Whether discovering how to start a new business, heading into additional verticles, or scaling existing operations, mastering the knowledge areas for Operations is crucial to maintaining a healthy heartbeat throughout the organization's growth.
A well-thought-out structure of your organization creates the necessary foundational pillars from which to grow your business and contributes to the healthy mechanics of cross-functional teams. Whether a flat, hierarchal, or other variances of organizational structure, the appropriate form will depend on the stage of your business and its strategic growth plans.
The best way to succeed in your business is to plan for that success. Organizations should develop a business plan and then plot the execution of that plan into numerous models. Typically organizations would have a one-year, three-year, and five-year plan. Each plan should contain conservative, moderate, and aggressive models. New businesses should understand their breakeven dates and funding requirements based on any model. All models should contain reports on cash flow, profit & loss, balance sheet, financial summary, overhead, inventory, etc. And all reports should update with each model accordingly, providing a perspective of future outlooks.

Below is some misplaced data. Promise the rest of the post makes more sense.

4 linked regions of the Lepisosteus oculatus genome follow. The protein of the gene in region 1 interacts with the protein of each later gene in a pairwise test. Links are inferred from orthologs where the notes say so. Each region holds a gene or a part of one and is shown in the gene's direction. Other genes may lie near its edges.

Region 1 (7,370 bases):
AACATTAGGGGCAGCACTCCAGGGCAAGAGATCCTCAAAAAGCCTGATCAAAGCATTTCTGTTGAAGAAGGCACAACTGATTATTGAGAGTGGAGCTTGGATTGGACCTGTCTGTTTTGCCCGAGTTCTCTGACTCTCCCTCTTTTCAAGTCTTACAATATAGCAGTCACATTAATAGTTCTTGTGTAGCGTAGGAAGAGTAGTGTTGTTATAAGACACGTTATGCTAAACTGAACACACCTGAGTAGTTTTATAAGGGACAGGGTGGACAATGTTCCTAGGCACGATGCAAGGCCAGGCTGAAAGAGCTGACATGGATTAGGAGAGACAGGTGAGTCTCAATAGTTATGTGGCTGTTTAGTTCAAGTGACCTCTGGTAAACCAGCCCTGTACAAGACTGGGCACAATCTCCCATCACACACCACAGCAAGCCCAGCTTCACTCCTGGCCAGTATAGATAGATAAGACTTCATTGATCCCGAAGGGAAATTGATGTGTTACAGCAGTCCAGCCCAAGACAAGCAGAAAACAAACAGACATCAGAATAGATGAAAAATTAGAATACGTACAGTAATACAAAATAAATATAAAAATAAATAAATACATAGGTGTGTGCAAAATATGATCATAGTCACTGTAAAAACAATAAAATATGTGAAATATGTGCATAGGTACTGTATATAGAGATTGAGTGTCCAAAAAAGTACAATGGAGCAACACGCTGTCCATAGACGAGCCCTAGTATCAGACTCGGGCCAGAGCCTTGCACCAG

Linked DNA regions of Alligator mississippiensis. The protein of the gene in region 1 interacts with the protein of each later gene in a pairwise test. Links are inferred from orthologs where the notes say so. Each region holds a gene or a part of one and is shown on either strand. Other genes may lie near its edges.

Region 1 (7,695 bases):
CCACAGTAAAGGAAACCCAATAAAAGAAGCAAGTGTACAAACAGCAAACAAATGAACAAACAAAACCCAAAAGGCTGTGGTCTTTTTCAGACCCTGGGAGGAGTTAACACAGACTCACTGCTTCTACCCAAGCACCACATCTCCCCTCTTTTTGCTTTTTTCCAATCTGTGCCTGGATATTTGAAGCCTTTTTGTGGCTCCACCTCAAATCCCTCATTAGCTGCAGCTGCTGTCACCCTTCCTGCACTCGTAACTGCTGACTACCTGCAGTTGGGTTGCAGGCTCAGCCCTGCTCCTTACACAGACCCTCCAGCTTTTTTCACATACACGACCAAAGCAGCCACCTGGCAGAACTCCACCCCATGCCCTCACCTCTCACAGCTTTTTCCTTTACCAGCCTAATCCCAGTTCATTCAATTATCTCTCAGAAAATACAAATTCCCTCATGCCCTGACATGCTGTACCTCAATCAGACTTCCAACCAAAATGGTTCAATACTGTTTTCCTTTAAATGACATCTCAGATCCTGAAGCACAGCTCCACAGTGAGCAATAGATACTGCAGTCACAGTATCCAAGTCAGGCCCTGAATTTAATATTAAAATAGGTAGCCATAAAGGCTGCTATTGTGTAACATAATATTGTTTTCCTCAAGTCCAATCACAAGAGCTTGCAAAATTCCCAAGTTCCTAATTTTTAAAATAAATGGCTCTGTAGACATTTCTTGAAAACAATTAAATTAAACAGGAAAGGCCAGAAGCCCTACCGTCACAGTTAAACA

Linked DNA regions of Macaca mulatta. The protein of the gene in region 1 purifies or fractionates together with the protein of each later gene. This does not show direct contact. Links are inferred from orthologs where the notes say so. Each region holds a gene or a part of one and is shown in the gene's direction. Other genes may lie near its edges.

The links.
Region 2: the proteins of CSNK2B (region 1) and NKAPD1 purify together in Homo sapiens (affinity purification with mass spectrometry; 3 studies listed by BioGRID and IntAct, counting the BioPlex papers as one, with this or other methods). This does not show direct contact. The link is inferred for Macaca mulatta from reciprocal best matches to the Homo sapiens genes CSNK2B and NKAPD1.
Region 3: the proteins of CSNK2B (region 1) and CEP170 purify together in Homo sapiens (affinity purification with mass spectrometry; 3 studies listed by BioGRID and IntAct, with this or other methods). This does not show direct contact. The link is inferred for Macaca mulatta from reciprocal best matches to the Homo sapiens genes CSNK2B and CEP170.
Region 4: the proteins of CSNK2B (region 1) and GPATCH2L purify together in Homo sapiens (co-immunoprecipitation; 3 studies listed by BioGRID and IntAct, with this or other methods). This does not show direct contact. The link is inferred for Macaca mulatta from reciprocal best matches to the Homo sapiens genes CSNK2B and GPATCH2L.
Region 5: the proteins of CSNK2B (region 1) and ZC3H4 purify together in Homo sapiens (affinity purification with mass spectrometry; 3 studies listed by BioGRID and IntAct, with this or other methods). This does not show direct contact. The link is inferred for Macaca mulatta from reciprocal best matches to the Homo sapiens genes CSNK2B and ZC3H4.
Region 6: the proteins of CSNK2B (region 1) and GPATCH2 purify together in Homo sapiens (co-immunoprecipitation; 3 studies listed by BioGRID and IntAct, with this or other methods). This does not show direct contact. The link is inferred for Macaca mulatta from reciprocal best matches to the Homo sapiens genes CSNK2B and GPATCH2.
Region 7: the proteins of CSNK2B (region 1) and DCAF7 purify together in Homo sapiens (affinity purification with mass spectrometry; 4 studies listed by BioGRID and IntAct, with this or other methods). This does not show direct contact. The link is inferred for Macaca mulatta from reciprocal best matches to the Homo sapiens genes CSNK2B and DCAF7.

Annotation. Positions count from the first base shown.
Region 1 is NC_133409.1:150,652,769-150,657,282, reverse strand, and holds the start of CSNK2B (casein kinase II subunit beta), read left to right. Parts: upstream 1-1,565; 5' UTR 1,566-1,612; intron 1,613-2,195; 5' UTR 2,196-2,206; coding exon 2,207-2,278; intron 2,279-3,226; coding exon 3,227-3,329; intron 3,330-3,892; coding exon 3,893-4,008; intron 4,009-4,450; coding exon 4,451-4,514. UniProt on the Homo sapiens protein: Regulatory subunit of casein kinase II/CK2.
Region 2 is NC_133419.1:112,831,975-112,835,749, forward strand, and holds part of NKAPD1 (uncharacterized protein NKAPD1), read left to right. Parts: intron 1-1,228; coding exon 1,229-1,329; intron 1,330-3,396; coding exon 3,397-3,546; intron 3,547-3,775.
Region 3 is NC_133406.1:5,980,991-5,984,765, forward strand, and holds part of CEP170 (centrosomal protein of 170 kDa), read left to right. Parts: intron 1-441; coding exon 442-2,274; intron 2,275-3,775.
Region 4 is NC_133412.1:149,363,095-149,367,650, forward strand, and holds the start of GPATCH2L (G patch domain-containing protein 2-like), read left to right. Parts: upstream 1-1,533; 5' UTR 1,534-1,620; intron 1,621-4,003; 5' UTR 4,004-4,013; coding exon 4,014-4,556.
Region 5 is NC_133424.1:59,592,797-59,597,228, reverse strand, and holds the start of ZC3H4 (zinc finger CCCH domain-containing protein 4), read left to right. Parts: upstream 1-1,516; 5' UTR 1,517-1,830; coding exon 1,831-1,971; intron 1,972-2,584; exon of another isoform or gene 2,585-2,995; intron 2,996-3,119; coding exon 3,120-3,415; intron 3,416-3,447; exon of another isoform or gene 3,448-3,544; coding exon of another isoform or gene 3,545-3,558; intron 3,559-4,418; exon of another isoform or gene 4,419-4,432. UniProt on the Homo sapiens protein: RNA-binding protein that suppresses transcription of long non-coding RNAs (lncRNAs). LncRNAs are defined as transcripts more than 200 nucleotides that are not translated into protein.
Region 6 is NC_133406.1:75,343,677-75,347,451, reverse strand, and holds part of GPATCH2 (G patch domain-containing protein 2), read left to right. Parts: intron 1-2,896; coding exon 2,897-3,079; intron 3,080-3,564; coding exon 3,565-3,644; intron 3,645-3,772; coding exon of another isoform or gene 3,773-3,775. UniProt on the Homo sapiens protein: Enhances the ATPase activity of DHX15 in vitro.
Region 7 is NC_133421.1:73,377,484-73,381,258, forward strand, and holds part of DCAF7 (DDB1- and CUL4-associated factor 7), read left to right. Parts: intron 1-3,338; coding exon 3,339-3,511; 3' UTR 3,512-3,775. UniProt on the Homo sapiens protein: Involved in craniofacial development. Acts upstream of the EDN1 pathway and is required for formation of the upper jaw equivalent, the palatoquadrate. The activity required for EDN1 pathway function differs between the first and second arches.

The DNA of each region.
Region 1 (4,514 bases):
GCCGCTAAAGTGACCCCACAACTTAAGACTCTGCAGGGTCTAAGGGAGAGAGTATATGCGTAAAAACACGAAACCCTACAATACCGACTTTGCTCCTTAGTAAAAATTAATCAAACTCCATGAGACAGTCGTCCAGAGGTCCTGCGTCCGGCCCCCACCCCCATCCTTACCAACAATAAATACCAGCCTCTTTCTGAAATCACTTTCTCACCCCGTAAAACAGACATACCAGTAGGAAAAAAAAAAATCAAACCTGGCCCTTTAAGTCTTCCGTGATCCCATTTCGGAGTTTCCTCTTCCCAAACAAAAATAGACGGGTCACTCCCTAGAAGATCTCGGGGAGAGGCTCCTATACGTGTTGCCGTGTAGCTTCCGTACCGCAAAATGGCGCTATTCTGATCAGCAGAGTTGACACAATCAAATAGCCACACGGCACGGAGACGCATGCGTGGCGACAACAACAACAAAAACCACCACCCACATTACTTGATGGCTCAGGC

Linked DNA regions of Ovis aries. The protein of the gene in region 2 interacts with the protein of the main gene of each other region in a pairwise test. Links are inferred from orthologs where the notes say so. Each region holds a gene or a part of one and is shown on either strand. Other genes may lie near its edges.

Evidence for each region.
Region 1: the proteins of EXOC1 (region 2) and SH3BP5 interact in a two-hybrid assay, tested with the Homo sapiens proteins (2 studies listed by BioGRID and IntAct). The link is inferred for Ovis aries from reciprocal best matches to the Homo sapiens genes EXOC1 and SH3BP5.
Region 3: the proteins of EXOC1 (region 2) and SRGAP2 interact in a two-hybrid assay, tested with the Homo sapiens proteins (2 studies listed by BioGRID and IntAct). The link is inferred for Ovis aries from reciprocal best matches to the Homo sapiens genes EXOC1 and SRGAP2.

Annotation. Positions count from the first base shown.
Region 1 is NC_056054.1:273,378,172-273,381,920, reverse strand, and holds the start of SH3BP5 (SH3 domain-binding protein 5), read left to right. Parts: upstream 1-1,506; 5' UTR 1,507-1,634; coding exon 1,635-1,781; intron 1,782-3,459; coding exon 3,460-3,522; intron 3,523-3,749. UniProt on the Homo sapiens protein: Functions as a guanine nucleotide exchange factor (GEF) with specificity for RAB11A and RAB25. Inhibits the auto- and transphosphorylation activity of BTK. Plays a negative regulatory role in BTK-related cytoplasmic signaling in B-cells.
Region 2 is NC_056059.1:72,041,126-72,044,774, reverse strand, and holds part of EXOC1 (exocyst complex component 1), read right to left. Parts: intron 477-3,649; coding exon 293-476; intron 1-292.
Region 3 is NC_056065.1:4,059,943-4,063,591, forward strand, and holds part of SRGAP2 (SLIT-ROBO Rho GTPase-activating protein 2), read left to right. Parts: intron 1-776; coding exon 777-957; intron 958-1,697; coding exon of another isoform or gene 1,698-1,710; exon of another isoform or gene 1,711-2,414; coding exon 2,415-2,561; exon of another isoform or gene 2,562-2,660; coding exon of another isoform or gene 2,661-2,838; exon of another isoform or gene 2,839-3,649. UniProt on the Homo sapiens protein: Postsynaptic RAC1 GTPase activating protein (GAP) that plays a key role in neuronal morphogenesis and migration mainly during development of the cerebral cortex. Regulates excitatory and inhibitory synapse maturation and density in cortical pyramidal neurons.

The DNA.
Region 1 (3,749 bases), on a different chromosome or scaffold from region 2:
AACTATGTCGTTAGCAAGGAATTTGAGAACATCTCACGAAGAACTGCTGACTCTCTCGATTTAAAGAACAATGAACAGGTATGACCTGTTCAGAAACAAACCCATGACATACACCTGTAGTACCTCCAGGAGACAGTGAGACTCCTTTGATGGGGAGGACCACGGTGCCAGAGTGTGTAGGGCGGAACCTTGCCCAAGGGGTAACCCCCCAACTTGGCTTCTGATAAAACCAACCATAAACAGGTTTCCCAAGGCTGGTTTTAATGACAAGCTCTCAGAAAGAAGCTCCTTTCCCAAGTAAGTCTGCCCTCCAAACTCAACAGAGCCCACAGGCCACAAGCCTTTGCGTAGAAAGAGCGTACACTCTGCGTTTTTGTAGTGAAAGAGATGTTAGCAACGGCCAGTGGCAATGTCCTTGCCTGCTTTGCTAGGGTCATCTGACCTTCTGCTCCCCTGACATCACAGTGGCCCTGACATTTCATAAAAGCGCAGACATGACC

Growing too slow? Growing too fast? Either can surely break a business. Scaling a business is a precise and delicate balance of multiple business and operational acumens converging to support an organization's growth objectives. It's a meticulous ongoing calibration of maintaining market relevance and meeting market demands profitably. Recruiting talent, placing the right seats into position at the right time, providing the support your teams need, and infrastructure to support increased operations are only scratching the surface.